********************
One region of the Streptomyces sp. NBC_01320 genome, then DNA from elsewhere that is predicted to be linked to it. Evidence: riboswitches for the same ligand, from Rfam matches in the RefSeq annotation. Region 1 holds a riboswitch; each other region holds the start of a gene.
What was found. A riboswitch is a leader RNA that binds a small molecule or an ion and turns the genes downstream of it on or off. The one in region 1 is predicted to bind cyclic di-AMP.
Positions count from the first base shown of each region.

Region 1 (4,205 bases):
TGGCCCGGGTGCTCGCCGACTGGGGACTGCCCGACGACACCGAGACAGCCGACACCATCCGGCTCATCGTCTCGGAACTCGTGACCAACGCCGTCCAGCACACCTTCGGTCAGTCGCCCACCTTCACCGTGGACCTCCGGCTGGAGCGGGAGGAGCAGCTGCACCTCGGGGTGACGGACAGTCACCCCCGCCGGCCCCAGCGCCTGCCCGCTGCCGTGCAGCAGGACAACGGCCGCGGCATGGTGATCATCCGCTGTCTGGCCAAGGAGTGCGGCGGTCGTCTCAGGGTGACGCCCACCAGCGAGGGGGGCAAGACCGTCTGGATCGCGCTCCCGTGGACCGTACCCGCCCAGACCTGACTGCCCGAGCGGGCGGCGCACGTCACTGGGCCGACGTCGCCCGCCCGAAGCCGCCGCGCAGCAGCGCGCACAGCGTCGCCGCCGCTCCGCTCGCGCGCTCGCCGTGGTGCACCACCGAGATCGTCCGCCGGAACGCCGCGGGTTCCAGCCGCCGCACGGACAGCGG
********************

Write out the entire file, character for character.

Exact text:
One region of the Streptomyces sp. NBC_01320 genome, then DNA from elsewhere that is predicted to be linked to it. Evidence: riboswitches for the same ligand, from Rfam matches in the RefSeq annotation. Region 1 holds a riboswitch; each other region holds the start of a gene.
What was found. A riboswitch is a leader RNA that binds a small molecule or an ion and turns the genes downstream of it on or off. The one in region 1 is predicted to bind cyclic di-AMP.
Positions count from the first base shown of each region.

Region 1 (4,205 bases):
TGGCCCGGGTGCTCGCCGACTGGGGACTGCCCGACGACACCGAGACAGCCGACACCATCCGGCTCATCGTCTCGGAACTCGTGACCAACGCCGTCCAGCACACCTTCGGTCAGTCGCCCACCTTCACCGTGGACCTCCGGCTGGAGCGGGAGGAGCAGCTGCACCTCGGGGTGACGGACAGTCACCCCCGCCGGCCCCAGCGCCTGCCCGCTGCCGTGCAGCAGGACAACGGCCGCGGCATGGTGATCATCCGCTGTCTGGCCAAGGAGTGCGGCGGTCGTCTCAGGGTGACGCCCACCAGCGAGGGGGGCAAGACCGTCTGGATCGCGCTCCCGTGGACCGTACCCGCCCAGACCTGACTGCCCGAGCGGGCGGCGCACGTCACTGGGCCGACGTCGCCCGCCCGAAGCCGCCGCGCAGCAGCGCGCACAGCGTCGCCGCCGCTCCGCTCGCGCGCTCGCCGTGGTGCACCACCGAGATCGTCCGCCGGAACGCCGCGGGTTCCAGCCGCCGCACGGACAGCGG